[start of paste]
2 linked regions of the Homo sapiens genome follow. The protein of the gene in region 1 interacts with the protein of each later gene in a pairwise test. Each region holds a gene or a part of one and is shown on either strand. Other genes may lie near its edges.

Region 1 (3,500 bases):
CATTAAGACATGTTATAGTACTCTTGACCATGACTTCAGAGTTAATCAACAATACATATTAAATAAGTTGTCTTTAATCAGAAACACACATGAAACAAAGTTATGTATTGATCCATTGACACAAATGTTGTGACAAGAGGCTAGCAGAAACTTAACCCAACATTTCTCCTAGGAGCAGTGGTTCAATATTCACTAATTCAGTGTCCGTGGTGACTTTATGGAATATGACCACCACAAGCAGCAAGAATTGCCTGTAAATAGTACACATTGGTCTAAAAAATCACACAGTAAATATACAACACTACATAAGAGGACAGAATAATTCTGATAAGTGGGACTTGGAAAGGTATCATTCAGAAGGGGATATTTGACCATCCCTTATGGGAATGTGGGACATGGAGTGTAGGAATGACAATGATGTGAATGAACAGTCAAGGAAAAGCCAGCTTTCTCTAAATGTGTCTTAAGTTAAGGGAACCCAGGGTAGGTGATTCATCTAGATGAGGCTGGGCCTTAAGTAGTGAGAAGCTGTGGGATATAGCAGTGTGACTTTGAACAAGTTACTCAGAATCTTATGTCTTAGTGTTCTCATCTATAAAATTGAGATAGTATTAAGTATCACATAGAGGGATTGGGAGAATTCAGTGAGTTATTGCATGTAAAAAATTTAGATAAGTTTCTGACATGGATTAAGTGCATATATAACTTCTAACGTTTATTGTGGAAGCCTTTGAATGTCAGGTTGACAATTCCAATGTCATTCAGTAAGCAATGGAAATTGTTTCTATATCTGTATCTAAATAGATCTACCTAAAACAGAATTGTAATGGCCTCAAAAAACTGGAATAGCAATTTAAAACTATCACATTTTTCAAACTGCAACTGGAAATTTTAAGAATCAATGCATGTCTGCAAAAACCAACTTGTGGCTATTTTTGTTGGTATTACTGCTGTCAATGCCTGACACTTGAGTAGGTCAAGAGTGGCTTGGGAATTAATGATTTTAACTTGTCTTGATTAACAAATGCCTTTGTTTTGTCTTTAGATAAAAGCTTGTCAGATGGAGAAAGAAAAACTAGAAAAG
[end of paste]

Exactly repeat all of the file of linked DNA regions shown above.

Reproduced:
2 linked regions of the Homo sapiens genome follow. The protein of the gene in region 1 interacts with the protein of each later gene in a pairwise test. Each region holds a gene or a part of one and is shown on either strand. Other genes may lie near its edges.

Region 1 (3,500 bases):
CATTAAGACATGTTATAGTACTCTTGACCATGACTTCAGAGTTAATCAACAATACATATTAAATAAGTTGTCTTTAATCAGAAACACACATGAAACAAAGTTATGTATTGATCCATTGACACAAATGTTGTGACAAGAGGCTAGCAGAAACTTAACCCAACATTTCTCCTAGGAGCAGTGGTTCAATATTCACTAATTCAGTGTCCGTGGTGACTTTATGGAATATGACCACCACAAGCAGCAAGAATTGCCTGTAAATAGTACACATTGGTCTAAAAAATCACACAGTAAATATACAACACTACATAAGAGGACAGAATAATTCTGATAAGTGGGACTTGGAAAGGTATCATTCAGAAGGGGATATTTGACCATCCCTTATGGGAATGTGGGACATGGAGTGTAGGAATGACAATGATGTGAATGAACAGTCAAGGAAAAGCCAGCTTTCTCTAAATGTGTCTTAAGTTAAGGGAACCCAGGGTAGGTGATTCATCTAGATGAGGCTGGGCCTTAAGTAGTGAGAAGCTGTGGGATATAGCAGTGTGACTTTGAACAAGTTACTCAGAATCTTATGTCTTAGTGTTCTCATCTATAAAATTGAGATAGTATTAAGTATCACATAGAGGGATTGGGAGAATTCAGTGAGTTATTGCATGTAAAAAATTTAGATAAGTTTCTGACATGGATTAAGTGCATATATAACTTCTAACGTTTATTGTGGAAGCCTTTGAATGTCAGGTTGACAATTCCAATGTCATTCAGTAAGCAATGGAAATTGTTTCTATATCTGTATCTAAATAGATCTACCTAAAACAGAATTGTAATGGCCTCAAAAAACTGGAATAGCAATTTAAAACTATCACATTTTTCAAACTGCAACTGGAAATTTTAAGAATCAATGCATGTCTGCAAAAACCAACTTGTGGCTATTTTTGTTGGTATTACTGCTGTCAATGCCTGACACTTGAGTAGGTCAAGAGTGGCTTGGGAATTAATGATTTTAACTTGTCTTGATTAACAAATGCCTTTGTTTTGTCTTTAGATAAAAGCTTGTCAGATGGAGAAAGAAAAACTAGAAAAG